Brett Kavanaugh received President Donald Trump’s Supreme Court nomination, but now that nomination has become hugely controversial. Three woman have come forward with allegations against Kavanaugh, and Christine Blasey Ford is testifying about her allegations today. Through it all, his family has stood by his side, even while his mother Martha was pulled into some of the rumors about Christine Ford. Now supporters have put together a GoFundMe to support his family. Here is what you need to know about Kavanaugh’s family, including his parents, his wife, and his children.
1. His Parents Are Everett Edward Kavanaugh Jr. & Martha Gamble Kavanaugh, & His Dad Was an Attorney Who Kept Calendars, Inspiring His Desire To Do the Same as a Teen
Brett Kavanaugh was born on February 12, 1965 in Washington, D.C., but he was raised in Bethesda, Maryland. His parents are Everett Edward Kavanaugh, Jr. and Martha Gamble (Murphy). Both of his parents attended his confirmation hearing for Circuit Judge in 2004. They also attended his swearing-in ceremony in 2006.
Public records indicate that his dad, Everett Kavanaugh Jr., is a retired attorney. His mother is also an attorney and a judge.
During Kavanaugh’s testimony about Christine Ford’s allegations, Kavanaugh got choked up when he talked about his dad. He said that he kept a calendar as a teen because his dad started keeping detailed calendars of his life in 1978.
2. Brett Kavanaugh’s Mother Was a Maryland Judge Who Had Ruled Favorably Toward Christine Blasey Ford’s Parents in a 1996 Foreclosure Case
From 1995 to 2001, Martha Gamble Kavanaugh was a Maryland Circuit Court Judge. She retired on June 2, 2001. Martha was also the Assistant State’s Attorney in Montgomery County from 1978 to 1984. She was a member of the Spouse Abuse Commission in Montgomery County in 1982, and a member of the Character Committee on the Court of Appeals from 1990 to 1993.
When Christine Blasey Ford’s accusations surfaced, rumors began circulating that her allegations were some kind of payback for a role that Kavanaugh’s mother had played in her parents’ foreclosure. But as Snopes pointed out, this is inaccurate. Yes, Martha Kavanaugh did preside over some parts of Ralph and Paula Blasey’s foreclosure case in 1996. But she actually ruled in their favor, and they were able to keep their home. She granted a motion in 1997 to end foreclosure proceedings against the Blaseys, after they were able to refinance their mortgage. The Blaseys kept their home, and transferred ownership of the home into a family trust in 2014.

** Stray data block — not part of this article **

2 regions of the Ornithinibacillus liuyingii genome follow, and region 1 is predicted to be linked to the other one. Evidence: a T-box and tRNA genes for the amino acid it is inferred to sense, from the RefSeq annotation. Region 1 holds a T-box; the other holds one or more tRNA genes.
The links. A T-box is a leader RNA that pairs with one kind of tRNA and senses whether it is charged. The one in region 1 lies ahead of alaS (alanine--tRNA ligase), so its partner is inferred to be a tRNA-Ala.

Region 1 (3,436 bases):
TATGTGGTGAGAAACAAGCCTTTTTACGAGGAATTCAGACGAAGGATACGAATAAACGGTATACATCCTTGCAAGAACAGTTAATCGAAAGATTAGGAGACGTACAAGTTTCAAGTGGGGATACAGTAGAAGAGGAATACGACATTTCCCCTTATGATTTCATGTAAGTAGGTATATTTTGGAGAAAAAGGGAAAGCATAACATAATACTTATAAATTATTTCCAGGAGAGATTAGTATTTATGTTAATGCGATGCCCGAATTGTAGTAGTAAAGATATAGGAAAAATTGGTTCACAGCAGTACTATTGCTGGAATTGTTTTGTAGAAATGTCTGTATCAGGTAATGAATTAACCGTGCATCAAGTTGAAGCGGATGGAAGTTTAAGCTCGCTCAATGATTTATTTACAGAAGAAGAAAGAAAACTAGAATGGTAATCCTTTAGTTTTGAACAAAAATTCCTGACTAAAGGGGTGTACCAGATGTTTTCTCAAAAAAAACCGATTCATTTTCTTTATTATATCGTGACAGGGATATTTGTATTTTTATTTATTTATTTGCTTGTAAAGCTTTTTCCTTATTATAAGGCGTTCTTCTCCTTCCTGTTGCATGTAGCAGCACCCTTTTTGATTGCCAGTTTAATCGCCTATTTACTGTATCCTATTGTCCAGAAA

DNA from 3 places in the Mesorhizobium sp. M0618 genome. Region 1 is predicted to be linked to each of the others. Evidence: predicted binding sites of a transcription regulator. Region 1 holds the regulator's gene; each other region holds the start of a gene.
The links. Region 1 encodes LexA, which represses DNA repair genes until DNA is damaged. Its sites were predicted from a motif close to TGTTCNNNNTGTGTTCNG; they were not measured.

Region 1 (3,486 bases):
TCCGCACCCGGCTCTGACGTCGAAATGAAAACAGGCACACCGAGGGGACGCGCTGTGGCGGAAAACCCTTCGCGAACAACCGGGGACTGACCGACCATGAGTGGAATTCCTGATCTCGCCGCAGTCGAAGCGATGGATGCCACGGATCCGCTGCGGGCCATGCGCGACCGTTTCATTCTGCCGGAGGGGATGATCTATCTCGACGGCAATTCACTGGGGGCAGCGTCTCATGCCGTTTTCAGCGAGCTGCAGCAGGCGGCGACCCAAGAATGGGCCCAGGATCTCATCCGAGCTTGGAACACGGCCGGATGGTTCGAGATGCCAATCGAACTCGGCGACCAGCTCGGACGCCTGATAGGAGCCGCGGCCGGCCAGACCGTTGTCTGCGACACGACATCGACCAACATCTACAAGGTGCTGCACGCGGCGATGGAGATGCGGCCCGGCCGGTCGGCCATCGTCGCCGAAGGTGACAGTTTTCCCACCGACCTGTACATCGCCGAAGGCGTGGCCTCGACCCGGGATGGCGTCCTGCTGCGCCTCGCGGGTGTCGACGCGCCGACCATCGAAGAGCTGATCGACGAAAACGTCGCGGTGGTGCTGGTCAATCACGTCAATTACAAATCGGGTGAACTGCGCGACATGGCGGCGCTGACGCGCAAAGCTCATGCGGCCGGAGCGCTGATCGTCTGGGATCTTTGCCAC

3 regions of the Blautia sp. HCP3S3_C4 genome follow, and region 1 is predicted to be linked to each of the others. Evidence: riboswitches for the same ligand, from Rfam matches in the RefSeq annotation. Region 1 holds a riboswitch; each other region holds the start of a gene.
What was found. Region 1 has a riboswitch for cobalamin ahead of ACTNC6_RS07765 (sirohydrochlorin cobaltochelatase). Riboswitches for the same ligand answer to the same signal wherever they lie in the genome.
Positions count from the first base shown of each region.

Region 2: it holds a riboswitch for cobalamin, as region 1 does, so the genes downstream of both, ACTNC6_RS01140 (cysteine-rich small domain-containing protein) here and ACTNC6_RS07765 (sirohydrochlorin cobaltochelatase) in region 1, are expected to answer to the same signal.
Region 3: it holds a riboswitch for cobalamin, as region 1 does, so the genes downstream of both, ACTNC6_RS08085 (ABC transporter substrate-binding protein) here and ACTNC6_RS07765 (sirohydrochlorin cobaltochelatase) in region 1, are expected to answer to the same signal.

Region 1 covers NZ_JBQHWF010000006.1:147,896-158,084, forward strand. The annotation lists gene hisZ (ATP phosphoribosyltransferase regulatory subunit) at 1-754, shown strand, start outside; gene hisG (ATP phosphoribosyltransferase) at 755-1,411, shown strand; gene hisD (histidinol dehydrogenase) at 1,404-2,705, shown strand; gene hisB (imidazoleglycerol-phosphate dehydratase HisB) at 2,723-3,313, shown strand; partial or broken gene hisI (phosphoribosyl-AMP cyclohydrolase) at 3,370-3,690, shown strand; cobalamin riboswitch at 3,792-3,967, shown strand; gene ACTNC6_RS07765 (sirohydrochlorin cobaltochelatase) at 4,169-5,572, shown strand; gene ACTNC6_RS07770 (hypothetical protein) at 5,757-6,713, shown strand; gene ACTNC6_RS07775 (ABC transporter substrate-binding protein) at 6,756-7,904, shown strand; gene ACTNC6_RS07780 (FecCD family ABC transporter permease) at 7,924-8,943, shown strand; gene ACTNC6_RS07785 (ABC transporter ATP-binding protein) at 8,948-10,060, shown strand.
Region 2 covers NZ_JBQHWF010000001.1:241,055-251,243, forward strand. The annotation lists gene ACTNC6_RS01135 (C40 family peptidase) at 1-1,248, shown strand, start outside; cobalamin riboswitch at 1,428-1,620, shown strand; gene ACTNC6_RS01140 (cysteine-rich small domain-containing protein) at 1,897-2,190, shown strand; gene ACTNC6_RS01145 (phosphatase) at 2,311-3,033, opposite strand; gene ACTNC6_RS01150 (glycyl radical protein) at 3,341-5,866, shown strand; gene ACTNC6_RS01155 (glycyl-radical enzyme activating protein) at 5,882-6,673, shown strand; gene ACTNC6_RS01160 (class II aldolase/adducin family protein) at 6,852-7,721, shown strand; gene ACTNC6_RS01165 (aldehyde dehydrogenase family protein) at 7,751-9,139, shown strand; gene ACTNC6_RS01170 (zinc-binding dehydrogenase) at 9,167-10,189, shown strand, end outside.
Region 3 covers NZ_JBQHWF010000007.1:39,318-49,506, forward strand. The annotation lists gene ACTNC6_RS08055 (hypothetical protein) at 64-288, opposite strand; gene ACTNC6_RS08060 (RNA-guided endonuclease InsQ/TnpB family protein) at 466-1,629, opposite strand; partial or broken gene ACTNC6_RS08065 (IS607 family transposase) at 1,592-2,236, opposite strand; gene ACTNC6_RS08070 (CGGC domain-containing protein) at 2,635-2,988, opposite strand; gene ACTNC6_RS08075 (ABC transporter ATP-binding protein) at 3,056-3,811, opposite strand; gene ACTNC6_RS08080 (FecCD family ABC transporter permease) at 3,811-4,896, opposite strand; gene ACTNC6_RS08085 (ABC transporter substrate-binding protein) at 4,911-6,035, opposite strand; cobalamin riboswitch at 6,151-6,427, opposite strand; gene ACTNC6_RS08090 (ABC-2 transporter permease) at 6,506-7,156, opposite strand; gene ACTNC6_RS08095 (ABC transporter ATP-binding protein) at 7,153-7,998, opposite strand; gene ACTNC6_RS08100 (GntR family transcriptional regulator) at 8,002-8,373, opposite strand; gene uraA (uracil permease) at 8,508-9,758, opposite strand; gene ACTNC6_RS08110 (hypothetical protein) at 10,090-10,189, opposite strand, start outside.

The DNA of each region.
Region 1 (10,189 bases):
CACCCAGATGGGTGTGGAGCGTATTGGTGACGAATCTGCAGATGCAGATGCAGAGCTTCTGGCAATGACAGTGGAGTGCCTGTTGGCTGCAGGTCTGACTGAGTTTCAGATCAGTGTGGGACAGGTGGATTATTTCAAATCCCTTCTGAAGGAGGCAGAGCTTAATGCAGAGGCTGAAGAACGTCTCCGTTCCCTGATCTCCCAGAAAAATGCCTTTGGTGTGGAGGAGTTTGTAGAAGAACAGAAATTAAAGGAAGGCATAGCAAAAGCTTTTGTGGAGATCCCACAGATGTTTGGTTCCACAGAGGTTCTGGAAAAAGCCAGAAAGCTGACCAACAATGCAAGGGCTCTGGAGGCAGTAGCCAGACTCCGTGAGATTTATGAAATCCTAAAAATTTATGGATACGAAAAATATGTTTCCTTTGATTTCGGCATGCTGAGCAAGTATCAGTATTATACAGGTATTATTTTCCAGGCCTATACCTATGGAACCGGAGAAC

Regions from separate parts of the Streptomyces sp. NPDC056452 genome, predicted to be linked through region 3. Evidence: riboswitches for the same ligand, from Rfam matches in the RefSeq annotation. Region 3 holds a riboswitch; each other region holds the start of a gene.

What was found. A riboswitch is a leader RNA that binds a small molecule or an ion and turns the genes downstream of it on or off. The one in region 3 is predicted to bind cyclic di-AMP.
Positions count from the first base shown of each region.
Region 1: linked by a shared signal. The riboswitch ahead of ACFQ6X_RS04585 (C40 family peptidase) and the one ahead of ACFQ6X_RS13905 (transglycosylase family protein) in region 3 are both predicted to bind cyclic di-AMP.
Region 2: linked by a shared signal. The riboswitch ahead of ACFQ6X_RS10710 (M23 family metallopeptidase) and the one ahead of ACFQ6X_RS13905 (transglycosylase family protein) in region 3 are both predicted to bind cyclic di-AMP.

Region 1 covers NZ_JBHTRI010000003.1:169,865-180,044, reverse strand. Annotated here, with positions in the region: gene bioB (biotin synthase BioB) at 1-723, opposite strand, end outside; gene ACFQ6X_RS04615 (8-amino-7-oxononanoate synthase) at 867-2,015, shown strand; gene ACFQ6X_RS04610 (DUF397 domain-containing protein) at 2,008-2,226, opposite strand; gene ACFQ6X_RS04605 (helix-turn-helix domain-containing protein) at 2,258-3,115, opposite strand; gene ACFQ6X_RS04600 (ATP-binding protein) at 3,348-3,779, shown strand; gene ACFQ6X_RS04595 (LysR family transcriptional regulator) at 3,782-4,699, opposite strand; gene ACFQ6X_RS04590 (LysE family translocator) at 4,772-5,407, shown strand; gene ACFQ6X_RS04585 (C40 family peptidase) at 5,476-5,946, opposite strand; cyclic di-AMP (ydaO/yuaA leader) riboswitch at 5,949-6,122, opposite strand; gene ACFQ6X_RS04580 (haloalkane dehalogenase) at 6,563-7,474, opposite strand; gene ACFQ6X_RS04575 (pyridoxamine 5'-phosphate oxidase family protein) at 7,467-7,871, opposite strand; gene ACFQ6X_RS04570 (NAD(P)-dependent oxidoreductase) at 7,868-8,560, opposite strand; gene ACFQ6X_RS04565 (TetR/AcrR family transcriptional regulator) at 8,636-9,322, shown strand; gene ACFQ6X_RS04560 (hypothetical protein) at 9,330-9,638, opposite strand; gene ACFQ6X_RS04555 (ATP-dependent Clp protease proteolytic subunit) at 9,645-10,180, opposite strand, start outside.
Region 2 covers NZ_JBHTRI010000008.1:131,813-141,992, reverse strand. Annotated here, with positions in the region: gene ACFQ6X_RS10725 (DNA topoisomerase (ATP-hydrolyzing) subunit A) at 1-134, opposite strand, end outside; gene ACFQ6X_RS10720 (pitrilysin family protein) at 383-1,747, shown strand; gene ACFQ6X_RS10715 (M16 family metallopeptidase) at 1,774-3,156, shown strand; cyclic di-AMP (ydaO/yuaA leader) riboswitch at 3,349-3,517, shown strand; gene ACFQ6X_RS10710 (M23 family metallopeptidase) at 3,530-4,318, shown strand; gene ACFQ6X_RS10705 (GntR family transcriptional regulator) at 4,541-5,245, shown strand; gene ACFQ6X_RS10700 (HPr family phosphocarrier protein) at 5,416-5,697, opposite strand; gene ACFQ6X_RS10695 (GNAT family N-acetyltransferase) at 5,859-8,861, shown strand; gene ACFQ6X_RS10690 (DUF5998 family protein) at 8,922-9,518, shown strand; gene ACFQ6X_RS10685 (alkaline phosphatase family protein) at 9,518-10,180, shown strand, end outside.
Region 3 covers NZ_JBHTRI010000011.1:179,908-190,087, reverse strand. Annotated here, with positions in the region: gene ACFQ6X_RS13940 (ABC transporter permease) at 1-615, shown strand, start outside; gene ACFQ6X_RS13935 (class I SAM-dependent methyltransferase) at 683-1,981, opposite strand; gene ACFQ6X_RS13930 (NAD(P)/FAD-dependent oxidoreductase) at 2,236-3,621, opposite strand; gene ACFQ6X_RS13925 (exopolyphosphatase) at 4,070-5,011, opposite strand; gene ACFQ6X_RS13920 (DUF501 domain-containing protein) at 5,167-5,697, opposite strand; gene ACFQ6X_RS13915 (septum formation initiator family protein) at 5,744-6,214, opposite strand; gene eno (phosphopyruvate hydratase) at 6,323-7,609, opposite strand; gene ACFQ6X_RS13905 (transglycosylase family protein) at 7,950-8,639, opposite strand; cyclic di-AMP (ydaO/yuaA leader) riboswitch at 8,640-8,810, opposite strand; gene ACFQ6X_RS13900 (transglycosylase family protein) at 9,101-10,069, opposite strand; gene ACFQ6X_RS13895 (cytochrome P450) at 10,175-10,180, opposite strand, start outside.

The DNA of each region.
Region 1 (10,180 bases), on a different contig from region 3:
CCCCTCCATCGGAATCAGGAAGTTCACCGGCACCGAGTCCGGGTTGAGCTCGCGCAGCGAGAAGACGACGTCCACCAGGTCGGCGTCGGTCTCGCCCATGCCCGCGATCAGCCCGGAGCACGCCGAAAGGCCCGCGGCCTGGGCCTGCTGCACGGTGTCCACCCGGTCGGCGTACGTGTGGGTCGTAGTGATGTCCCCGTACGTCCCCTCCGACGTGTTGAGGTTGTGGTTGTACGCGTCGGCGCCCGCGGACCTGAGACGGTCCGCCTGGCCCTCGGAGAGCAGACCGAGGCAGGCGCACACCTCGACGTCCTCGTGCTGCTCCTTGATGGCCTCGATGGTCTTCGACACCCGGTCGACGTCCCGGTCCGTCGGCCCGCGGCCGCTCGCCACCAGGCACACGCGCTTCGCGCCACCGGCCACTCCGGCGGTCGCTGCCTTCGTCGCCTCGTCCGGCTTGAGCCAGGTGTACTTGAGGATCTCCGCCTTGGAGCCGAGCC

Martha got her bachelor’s from Trinity College and her law degree from Washington College of Law, The American University, in 1978.
3. His Wife, Ashley Kavanaugh, Was President George W. Bush’s Personal Secretary
Ashley Estes Kavanaugh worked for George W. Bush for a long time, even before she and Brett were married. They worked in the White House at the same time, from 2001 to 2005 while she was Bush’s personal secretary. But her time with Bush goes back even longer than that. From 1996 to 1999, while Bush was Governor of Texas, she was his personal assistant. She was also the personal assistant for the Bush-Cheney Presidential Campaign from 1996 to 2000. The Bushes even attended the Kavanaughs’ wedding in 2004.